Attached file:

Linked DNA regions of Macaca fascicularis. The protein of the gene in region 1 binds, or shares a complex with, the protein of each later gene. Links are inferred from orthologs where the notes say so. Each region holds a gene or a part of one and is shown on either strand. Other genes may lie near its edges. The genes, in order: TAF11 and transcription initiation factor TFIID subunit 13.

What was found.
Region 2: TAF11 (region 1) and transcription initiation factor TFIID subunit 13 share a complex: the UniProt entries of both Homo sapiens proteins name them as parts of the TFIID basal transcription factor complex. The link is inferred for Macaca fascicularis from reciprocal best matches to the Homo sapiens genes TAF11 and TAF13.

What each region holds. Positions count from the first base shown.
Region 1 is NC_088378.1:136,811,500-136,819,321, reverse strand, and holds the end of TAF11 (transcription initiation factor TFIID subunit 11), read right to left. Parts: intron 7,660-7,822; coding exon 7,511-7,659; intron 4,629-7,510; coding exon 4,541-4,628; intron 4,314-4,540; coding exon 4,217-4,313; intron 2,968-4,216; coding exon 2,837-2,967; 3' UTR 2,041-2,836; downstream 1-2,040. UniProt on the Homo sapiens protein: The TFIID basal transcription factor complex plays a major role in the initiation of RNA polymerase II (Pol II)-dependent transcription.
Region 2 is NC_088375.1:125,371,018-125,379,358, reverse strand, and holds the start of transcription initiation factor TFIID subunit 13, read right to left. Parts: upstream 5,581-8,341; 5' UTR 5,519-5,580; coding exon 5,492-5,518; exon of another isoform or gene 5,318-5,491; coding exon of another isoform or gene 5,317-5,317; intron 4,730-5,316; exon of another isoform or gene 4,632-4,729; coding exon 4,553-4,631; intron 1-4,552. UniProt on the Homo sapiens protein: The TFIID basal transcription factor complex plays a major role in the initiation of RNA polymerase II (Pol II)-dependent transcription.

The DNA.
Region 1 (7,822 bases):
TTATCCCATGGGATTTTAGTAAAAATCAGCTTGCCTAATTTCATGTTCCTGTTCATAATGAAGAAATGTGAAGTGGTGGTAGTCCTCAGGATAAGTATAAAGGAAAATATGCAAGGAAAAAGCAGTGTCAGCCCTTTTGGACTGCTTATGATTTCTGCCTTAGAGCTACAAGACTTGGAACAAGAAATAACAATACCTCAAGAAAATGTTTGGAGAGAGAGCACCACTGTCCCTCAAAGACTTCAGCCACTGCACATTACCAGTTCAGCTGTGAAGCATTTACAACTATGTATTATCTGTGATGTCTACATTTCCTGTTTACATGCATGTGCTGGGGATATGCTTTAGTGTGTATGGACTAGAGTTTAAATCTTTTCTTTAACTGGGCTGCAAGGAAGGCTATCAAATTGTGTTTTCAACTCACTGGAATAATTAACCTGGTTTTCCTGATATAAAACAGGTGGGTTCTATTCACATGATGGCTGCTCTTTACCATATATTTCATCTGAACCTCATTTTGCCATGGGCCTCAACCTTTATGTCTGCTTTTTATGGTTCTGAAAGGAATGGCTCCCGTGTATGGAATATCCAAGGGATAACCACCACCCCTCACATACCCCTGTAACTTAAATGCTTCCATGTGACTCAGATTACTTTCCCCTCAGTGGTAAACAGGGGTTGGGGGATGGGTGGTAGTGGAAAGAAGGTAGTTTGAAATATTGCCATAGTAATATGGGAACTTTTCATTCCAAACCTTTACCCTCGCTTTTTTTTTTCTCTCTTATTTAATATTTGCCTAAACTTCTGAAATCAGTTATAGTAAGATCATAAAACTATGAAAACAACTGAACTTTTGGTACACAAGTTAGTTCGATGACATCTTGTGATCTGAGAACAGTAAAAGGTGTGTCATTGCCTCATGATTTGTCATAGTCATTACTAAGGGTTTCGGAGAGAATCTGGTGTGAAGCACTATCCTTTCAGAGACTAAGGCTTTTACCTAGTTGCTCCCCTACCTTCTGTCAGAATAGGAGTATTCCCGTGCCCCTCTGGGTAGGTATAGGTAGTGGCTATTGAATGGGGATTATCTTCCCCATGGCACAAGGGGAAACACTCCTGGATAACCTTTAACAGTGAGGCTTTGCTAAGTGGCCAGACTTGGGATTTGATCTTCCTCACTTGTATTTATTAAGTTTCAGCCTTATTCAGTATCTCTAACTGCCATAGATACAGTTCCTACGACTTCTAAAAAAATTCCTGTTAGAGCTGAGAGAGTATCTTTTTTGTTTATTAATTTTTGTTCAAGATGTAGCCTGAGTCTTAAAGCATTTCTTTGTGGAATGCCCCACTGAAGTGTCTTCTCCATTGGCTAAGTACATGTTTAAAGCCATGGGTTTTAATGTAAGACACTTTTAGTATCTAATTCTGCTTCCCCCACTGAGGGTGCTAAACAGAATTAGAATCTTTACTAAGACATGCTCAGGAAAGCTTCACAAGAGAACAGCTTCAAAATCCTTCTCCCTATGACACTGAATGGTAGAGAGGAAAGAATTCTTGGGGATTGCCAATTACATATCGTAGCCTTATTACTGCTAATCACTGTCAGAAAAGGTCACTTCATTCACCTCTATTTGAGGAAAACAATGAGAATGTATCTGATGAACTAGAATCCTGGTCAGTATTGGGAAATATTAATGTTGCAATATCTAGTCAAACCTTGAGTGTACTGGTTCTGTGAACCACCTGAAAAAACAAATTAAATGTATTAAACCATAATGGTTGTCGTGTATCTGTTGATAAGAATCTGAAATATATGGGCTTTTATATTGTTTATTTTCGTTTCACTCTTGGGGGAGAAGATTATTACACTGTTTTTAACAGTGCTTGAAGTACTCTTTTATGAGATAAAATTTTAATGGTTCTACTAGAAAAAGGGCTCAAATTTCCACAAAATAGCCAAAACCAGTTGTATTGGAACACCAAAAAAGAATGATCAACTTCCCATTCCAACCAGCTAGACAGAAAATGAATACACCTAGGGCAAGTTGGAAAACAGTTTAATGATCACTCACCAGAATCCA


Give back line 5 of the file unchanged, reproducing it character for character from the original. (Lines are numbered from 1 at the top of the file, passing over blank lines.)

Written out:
Region 1 is NC_088378.1:136,811,500-136,819,321, reverse strand, and holds the end of TAF11 (transcription initiation factor TFIID subunit 11), read right to left. Parts: intron 7,660-7,822; coding exon 7,511-7,659; intron 4,629-7,510; coding exon 4,541-4,628; intron 4,314-4,540; coding exon 4,217-4,313; intron 2,968-4,216; coding exon 2,837-2,967; 3' UTR 2,041-2,836; downstream 1-2,040. UniProt on the Homo sapiens protein: The TFIID basal transcription factor complex plays a major role in the initiation of RNA polymerase II (Pol II)-dependent transcription.